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In My Life,

I've loved them all...

Tuesday, June 28, 2005

The Boy Whose Skin Fell Off #

I recently finished watching this documentary (which apparently won the International Emmy Award for Best Documentary in 2004) on TLC about Jonny Kennedy, a 36-year-old man who suffered from Dystrophic Epidermolysis Bullosa. The documentary was very moving, and the poor guy had a wonderful sense of humor through all of it. He'd had the genetic disorder all his life and it seems he decided to document his preparation for death after he was finally diagnosed with skin cancer and given a year to live. He shopped for his coffin, had it custom-designed, and asked various people to speak at his funeral. He also tried to raise money for the foundation that he was involved with (DebRA) by doing various interviews and gatherings (and even jumping out of an airplane). Unfortunately (or fortunately, for him), he died during filming in 2003. If you're looking for a charity to donate to, I'd say this is a pretty viable choice.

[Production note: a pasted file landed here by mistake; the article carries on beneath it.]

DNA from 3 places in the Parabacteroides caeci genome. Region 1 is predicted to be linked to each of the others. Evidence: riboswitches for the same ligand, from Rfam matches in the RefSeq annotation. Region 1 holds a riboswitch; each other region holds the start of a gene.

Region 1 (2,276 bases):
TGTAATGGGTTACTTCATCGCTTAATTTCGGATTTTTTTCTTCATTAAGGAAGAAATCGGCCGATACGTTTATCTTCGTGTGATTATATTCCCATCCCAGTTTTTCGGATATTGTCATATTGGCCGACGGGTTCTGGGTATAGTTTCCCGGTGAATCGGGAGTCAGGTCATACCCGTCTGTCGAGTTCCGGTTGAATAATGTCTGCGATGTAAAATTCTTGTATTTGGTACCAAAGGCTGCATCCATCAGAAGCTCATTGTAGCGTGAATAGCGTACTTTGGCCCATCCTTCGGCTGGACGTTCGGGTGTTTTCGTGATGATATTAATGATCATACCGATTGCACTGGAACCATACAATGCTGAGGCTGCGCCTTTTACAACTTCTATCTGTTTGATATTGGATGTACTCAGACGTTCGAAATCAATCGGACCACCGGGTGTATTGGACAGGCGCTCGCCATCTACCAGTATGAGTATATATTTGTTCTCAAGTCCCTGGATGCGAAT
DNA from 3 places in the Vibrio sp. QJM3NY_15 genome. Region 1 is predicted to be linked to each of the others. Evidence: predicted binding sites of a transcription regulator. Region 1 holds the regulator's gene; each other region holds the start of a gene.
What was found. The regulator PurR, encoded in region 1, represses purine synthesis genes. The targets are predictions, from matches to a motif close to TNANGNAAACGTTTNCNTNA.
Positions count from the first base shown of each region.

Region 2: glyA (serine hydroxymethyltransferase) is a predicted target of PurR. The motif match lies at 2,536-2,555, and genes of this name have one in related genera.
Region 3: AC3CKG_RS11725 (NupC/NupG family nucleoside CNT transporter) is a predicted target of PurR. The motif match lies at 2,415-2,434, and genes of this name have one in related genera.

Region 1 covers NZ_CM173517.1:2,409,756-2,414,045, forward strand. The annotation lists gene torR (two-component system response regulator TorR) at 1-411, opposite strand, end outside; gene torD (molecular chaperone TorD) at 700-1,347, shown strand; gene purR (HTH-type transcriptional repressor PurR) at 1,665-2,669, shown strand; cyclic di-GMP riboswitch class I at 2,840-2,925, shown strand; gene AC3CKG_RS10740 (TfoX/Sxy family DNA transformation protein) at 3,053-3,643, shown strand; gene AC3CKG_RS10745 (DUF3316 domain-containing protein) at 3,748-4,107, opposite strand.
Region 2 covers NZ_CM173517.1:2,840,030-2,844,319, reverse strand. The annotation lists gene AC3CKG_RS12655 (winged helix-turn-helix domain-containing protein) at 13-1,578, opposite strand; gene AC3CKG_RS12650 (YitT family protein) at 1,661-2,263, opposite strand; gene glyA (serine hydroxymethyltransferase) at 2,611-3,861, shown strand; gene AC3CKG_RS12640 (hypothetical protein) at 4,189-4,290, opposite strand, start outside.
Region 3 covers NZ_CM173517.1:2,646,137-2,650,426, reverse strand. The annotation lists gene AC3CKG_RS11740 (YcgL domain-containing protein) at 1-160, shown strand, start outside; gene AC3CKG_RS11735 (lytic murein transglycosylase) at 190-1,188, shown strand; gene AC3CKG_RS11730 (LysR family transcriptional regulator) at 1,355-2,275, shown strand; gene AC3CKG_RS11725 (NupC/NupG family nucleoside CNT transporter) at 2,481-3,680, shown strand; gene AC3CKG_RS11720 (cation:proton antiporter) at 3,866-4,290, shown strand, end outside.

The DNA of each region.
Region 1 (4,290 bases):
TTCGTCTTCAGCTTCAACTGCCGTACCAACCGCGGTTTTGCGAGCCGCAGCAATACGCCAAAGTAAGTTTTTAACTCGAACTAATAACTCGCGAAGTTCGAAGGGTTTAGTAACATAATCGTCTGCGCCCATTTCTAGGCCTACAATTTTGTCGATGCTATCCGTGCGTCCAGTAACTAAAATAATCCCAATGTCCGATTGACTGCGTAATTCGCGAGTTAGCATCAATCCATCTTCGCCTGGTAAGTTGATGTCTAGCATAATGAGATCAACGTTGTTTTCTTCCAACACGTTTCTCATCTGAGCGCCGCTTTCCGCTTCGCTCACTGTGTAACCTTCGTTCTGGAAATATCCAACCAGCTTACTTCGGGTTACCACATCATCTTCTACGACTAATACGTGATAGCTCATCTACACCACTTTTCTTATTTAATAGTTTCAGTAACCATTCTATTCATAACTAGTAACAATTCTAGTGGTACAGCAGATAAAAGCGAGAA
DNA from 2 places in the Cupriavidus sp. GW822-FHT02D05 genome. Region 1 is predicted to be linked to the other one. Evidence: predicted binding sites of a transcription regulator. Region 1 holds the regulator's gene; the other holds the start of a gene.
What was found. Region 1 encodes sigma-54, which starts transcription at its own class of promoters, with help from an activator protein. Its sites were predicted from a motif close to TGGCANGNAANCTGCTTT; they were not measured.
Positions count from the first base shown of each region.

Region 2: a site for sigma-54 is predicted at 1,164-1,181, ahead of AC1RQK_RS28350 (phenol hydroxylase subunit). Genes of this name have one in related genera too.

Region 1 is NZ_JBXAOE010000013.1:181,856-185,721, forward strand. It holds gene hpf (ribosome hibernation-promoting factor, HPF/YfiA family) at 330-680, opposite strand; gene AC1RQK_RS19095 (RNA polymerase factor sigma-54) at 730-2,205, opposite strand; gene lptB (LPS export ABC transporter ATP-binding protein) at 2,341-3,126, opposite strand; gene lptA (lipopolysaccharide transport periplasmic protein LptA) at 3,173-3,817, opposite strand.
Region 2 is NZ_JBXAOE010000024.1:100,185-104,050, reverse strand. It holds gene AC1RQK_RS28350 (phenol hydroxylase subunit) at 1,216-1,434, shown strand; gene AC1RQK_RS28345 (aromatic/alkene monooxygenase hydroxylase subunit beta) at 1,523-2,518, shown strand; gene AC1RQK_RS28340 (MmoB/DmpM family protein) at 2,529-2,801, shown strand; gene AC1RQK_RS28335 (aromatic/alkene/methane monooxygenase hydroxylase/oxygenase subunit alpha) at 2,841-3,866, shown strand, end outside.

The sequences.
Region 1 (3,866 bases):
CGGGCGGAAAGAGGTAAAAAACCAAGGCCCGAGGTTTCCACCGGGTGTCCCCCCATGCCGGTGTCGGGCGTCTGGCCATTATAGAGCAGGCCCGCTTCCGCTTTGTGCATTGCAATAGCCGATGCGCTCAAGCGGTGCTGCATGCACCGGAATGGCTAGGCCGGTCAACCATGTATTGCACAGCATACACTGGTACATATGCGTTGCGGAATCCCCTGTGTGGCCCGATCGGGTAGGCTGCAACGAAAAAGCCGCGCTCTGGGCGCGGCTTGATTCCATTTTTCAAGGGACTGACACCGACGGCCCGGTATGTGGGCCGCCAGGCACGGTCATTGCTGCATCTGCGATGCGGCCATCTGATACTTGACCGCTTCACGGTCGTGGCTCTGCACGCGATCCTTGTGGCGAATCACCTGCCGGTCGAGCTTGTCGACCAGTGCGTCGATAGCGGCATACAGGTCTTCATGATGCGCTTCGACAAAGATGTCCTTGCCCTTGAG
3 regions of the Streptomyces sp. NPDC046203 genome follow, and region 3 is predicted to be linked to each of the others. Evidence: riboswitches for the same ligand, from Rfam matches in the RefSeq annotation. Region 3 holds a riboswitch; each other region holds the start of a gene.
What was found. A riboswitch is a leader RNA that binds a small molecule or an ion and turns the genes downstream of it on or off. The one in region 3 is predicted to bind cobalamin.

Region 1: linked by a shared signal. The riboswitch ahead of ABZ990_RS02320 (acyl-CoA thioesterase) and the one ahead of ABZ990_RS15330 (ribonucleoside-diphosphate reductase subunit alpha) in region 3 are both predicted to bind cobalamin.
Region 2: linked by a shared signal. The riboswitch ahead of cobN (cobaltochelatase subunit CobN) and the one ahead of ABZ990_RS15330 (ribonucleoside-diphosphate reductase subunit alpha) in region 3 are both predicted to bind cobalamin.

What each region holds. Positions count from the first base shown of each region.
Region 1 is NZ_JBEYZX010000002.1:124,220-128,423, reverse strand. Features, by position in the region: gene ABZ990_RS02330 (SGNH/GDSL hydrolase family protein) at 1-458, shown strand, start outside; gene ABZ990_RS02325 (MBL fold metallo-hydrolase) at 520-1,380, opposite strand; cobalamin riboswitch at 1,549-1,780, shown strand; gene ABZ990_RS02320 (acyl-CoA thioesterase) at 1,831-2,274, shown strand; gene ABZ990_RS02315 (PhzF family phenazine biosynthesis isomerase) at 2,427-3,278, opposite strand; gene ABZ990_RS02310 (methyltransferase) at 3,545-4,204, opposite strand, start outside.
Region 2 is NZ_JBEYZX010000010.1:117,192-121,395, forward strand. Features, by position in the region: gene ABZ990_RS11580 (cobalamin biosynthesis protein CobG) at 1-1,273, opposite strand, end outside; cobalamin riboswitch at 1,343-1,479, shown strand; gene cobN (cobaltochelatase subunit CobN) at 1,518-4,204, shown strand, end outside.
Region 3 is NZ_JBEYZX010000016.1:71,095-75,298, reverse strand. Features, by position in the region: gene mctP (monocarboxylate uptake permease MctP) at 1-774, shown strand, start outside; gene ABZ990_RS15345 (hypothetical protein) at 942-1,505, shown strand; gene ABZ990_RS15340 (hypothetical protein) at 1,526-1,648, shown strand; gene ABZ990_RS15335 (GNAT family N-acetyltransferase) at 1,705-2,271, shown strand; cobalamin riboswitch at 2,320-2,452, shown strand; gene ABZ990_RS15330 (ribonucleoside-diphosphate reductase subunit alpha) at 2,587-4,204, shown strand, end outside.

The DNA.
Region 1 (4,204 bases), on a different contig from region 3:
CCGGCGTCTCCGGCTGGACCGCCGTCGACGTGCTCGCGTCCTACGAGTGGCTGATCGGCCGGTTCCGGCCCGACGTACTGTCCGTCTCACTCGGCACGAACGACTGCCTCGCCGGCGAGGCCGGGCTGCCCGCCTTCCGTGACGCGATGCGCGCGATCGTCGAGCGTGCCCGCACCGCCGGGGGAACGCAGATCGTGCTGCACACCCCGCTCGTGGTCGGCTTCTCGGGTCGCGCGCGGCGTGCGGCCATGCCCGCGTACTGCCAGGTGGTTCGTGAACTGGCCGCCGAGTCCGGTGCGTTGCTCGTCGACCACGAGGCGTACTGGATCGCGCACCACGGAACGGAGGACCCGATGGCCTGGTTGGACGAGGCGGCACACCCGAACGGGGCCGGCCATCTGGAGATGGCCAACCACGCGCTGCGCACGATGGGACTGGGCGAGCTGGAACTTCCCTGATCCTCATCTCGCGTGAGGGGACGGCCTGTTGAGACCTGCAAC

But that's not the reason I made this post. The reason I made this post was because it seems that the American... err, United Statian... public is really mentally deficient. Jonny was an Englishman and the entire documentary (I think) was filmed in England. And, being an Englishman, Jonny spoke with an English accent (which, judging by the similarity of it to Paul McCartney's accent, I would say is Liverpudlian, though that make be completely wrong). Now, last I checked, most (or, at least, many) of the people in the United Sates speak English. But the whole documentary had subtitles! Are people watching this moving actually too dense that they can't distinguish their own language? Aside from the (stereotypical) English phrases, such as, "Jolly good", there really wasn't anything that wasn't understandable. There wasn't even any mention of a "lorry" or a "lift". It was all made up of English words that are common in all English-speaking places. Please, someone tell me that they are underestimating the United States population and that people can actually understand speech with an English accent.

People's comprehension of language disappoints me more and more every day. (Oh, and, if need be, replace all mention of an "English" accent with a "British" accent, if that is the proper term. I'm never sure anymore....)


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